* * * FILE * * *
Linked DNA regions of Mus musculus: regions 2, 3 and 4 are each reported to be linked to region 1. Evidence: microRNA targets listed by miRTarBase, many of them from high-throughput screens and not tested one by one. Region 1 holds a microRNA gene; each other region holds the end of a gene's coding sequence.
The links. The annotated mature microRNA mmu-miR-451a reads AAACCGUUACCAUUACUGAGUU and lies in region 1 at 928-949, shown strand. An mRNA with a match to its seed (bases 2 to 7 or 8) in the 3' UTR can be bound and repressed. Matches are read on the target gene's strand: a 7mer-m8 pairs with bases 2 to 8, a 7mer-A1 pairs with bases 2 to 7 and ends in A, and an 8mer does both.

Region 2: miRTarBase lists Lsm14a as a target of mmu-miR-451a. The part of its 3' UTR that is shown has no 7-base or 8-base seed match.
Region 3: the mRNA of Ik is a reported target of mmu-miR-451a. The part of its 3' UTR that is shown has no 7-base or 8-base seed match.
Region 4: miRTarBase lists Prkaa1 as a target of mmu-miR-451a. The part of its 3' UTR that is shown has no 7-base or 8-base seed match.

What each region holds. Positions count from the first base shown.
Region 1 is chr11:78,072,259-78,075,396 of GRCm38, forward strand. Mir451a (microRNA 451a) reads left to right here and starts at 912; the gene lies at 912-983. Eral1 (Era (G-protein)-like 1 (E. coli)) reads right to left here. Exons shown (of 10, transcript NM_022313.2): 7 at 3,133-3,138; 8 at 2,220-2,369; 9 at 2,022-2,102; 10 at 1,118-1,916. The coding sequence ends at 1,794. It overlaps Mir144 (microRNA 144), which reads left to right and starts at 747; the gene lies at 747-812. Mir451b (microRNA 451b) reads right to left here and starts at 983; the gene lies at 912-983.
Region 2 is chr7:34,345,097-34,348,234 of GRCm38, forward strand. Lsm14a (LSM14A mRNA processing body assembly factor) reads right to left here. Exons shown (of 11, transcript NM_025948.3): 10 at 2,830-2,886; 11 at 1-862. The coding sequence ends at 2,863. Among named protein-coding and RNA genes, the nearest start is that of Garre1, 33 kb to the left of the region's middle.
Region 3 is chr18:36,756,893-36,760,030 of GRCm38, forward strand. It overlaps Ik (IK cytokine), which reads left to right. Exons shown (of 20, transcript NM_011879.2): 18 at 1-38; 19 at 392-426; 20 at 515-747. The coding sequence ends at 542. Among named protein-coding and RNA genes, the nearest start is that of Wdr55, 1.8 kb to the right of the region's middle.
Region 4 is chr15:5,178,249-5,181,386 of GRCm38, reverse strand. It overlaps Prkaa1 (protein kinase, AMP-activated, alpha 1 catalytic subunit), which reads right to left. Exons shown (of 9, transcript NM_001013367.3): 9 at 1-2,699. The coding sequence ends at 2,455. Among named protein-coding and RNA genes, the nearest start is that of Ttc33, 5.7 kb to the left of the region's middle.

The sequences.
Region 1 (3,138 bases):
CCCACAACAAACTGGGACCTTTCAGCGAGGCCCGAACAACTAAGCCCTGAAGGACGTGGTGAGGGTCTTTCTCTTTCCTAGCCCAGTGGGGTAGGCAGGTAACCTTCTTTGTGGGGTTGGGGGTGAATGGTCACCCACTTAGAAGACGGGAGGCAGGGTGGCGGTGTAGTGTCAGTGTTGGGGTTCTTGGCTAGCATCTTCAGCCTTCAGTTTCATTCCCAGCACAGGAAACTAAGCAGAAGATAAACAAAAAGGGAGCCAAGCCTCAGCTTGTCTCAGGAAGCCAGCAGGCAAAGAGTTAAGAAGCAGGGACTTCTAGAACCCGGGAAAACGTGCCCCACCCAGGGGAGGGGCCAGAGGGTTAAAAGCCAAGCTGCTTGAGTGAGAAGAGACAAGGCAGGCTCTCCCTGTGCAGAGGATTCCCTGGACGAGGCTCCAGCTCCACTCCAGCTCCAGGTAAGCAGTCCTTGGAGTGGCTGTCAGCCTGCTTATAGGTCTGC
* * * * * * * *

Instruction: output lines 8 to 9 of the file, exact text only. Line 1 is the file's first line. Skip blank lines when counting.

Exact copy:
Region 2 is chr7:34,345,097-34,348,234 of GRCm38, forward strand. Lsm14a (LSM14A mRNA processing body assembly factor) reads right to left here. Exons shown (of 11, transcript NM_025948.3): 10 at 2,830-2,886; 11 at 1-862. The coding sequence ends at 2,863. Among named protein-coding and RNA genes, the nearest start is that of Garre1, 33 kb to the left of the region's middle.
Region 3 is chr18:36,756,893-36,760,030 of GRCm38, forward strand. It overlaps Ik (IK cytokine), which reads left to right. Exons shown (of 20, transcript NM_011879.2): 18 at 1-38; 19 at 392-426; 20 at 515-747. The coding sequence ends at 542. Among named protein-coding and RNA genes, the nearest start is that of Wdr55, 1.8 kb to the right of the region's middle.